All the convent sisters continue to work on preparations for Spirit of America Band’s participation in the Dubai workshops at the end of this month. Whether or not they play an instrument or are even going on the trip themselves every sister is very involved and supportive of the endeavor in whatever way they are able to contribute.
Last week the emphasis was on sewing. All who could helped with the job of fitting, altering and adjusting each uniform. This week when the participants from all over the country come together for rehearsal, we will be feeding about 200 people for the entire weekend; so much help will be needed in Paraclete House Kitchen. One of the meals that has hit the spot with most of the group and received a lot of praise is this hearty beef stew that not only provides them with needed energy but also satisfies their taste buds in a special way.
- Place in a 5- to 6-quart slow cooker.
- Add half of beef to skillet; cook, turning to brown on all sides, about 8 minutes.
- Heat oil in large skillet over medium-high.
- Repeat procedure with remaining beef.
- Add wine to skillet; scrape to loosen browned bits from bottom of pan.
- Bring wine to a boil, and cook 1 minute.
- Add to slow cooker.
- Stir in tomato paste, salt, pepper, carrots, garlic, celery, onions, and 2 cups beef stock.
- Add thyme sprigs and bay leaves.
- Cover and cook on LOW until beef is tender, 7 1/2 to 8 hours.
- Whisk together flour and remaining 1/2 cup stock.
- Add flour mixture and to slow cooker.
- Increase heat to HIGH; cover and cook until bubbly and thickened, about 5 minutes.
- Discard thyme sprigs and bay leaves.
- Garnish with parsley, if desired.
One of our Sisters has been living with the Benedictine sisters at the Beguinage in Bruges, Belgium where she has been learning the art of lace making, an old and ancient monastery craft. Recently she came home for a visit, and before returning she wanted to make a treat for all of us, something she often did from time to time while at home.
We were all looking forward to it, anticipating it to be a pastry of some sort which is what she usually did. Instead she surprised us with a traditional Belgium dessert called Pannekoeken. This is a very popular tearoom item for late afternoon or dinner dessert. It can be served in many ways from fresh fruit and whipped cream to ice cream with chocolate sauce or the original way sprinkled with a coarse natural brown sugar. The Pannekoeken is sprinkled with the sugar, folded in half and sprinkled again, and folded in quarters before wrapping it in waxed paper so that it can be held in the hand and eaten while still walking along the streets. What a perfect ending this was to a very meaningful visit.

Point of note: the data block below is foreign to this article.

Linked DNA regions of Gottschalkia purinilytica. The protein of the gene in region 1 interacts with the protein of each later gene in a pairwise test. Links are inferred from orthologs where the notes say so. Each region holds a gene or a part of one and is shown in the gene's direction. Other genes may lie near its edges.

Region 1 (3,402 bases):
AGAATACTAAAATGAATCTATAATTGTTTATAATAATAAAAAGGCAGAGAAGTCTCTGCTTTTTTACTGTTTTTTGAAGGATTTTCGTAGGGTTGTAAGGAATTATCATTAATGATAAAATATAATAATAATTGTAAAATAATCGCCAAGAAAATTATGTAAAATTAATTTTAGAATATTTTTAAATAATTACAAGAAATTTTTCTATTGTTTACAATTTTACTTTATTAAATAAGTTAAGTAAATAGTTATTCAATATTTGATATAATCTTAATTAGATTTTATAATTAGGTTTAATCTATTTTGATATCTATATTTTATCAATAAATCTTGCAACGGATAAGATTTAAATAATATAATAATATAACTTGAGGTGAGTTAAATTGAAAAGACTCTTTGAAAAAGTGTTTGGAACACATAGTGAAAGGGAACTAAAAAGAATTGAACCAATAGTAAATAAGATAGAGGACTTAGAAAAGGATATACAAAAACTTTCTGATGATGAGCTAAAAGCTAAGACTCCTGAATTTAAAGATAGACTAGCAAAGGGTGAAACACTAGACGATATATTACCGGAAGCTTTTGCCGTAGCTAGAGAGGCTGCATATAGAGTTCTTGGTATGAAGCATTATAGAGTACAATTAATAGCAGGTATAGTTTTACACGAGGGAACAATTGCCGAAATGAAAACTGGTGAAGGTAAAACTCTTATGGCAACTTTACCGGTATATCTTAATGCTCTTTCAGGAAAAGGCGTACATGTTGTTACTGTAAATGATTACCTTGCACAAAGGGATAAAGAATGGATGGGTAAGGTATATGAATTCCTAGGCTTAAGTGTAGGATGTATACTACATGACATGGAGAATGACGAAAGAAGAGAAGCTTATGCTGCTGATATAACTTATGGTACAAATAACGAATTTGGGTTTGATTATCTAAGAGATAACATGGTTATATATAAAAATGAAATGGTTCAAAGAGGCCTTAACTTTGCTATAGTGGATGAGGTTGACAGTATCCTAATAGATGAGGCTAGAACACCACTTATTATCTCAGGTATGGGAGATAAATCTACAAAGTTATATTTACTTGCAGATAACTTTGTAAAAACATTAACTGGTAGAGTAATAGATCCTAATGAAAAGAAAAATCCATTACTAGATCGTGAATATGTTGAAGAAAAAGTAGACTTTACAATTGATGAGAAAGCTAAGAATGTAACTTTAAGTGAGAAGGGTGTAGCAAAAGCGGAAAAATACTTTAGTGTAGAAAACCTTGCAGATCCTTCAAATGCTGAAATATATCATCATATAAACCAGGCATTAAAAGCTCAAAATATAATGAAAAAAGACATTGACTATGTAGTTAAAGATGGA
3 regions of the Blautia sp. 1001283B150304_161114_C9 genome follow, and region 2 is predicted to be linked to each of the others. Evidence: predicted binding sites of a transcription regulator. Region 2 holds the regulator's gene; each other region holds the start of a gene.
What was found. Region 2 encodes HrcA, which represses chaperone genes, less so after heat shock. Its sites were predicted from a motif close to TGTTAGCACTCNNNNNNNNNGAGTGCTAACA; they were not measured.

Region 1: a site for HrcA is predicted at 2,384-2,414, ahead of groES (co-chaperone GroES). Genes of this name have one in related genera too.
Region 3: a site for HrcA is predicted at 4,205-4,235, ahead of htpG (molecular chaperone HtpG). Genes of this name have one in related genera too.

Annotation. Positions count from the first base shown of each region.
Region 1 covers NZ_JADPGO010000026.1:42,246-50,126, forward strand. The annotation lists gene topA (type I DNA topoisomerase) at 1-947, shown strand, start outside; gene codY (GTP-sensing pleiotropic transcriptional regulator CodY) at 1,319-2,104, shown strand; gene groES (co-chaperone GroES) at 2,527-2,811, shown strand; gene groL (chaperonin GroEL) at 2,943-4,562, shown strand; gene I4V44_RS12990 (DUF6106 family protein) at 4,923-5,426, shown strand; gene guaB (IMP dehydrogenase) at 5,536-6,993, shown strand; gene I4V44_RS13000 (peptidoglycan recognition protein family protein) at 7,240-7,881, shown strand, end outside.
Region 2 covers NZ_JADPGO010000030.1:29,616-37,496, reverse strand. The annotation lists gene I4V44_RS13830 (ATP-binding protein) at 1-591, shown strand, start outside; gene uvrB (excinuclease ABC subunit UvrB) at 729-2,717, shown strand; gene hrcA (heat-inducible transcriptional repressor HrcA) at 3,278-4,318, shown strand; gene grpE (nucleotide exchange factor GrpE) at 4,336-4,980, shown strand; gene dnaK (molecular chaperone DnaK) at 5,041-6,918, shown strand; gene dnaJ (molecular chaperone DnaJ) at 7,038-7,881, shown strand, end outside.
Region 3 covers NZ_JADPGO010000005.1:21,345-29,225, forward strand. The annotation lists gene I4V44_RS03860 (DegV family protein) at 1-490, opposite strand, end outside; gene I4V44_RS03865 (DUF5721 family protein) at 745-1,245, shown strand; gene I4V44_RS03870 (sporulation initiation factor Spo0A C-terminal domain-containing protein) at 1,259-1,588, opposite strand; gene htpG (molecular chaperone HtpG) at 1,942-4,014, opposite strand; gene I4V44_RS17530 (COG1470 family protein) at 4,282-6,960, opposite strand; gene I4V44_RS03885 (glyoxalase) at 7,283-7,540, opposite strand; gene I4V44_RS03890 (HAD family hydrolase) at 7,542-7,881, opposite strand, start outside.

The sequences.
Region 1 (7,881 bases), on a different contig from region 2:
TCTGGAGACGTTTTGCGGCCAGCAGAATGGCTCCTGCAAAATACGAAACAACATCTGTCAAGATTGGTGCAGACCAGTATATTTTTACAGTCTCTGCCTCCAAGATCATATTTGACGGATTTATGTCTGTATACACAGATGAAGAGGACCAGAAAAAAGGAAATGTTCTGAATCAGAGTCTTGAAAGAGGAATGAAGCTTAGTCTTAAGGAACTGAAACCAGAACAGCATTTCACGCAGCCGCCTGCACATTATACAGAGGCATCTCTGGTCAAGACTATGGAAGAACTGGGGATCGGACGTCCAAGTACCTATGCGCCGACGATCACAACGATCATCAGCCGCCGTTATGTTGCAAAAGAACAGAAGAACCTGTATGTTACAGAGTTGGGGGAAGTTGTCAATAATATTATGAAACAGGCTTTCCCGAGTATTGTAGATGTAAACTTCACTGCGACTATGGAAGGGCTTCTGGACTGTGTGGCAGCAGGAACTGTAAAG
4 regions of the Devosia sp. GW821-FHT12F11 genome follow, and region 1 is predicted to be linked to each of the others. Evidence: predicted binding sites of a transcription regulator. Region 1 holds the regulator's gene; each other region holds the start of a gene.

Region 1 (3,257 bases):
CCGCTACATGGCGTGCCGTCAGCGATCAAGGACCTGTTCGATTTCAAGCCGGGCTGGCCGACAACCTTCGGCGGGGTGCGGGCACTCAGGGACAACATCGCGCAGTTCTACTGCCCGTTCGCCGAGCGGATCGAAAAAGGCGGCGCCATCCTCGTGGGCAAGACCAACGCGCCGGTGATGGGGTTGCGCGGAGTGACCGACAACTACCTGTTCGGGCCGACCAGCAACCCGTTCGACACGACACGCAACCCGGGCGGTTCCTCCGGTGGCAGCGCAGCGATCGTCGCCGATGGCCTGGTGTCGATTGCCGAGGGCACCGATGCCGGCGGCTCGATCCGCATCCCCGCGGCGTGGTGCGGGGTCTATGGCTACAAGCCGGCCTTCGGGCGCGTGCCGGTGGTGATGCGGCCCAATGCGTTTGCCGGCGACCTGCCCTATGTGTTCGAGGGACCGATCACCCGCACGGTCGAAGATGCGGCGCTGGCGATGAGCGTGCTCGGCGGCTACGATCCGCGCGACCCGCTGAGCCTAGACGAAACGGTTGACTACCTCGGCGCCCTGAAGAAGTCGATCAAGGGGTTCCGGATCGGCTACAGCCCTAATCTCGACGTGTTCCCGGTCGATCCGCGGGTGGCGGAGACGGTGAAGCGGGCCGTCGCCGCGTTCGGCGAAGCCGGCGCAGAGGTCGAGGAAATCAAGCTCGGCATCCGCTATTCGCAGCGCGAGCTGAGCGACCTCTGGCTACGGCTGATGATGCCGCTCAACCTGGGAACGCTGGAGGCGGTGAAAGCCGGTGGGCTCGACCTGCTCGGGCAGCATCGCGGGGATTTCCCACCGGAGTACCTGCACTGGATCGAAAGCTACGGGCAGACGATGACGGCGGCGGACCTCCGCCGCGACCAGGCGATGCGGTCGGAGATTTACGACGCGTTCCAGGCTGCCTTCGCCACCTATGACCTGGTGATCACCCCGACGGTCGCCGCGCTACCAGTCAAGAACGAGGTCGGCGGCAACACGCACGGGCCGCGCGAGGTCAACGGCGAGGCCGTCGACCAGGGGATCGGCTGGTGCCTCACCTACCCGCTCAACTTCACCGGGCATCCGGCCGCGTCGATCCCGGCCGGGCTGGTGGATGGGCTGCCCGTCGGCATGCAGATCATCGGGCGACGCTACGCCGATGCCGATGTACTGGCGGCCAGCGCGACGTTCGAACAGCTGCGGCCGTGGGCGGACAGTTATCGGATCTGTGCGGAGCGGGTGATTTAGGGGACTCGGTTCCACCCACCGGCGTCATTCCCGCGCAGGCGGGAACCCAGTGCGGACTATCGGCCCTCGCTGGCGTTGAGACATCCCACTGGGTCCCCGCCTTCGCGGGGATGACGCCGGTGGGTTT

Madeleine’s Belgian Pancakes
- Stir milk and eggs together.
- Add to flour stirring all the while.
- Add melted butter then soda and salt.
- Prepare a hot griddle or skillet with a little bit of butter.
- Pour about 1/3 cup of batter, and swirl it to form a circle (like a crepe).
- Turn when bubbles appear on the surface of the pancake.
Our Convent bakers are always thinking ahead and experimenting — their thoughts and ideas are often very innovative! This week they were totally into Thanksgiving and enjoying it thoroughly. They assured me that I would be pleased with the final outcome of their efforts and how right they were! I had heard pumpkin being mentioned so I was expecting a pumpkin dessert of some sort. Instead they produced the tastiest dinner rolls which could not have pleased me more — whimsical little pumpkin-shaped creations, each complete with its own stem. I can’t wait to see the smiles on every person as they gather around the table this year.
- In a bowl, dissolve yeast in warm water. Sprinkle with sugar; let stand for 5 minutes. Add milk, brown sugar, pumpkin, butter, salt, spices and 2 cups flour; beat until smooth. Stir in enough remaining flour to form a soft dough. Turn onto a floured surface; knead until smooth and elastic, about 6-8 minutes. Place in a greased bowl, turning once to grease top. Cover and let rise in a warm place until doubled, about 1 hour. Punch dough down.
- Turn out the dough onto a lightly floured surface. Divide into 24 evenly-sized pieces. Working a few at a time, roll each piece of dough into a 12-inch rope on an un-floured surface. Before shaping, lightly dust ropes with flour, and then, with floured hands, turn each one into a pumpkin.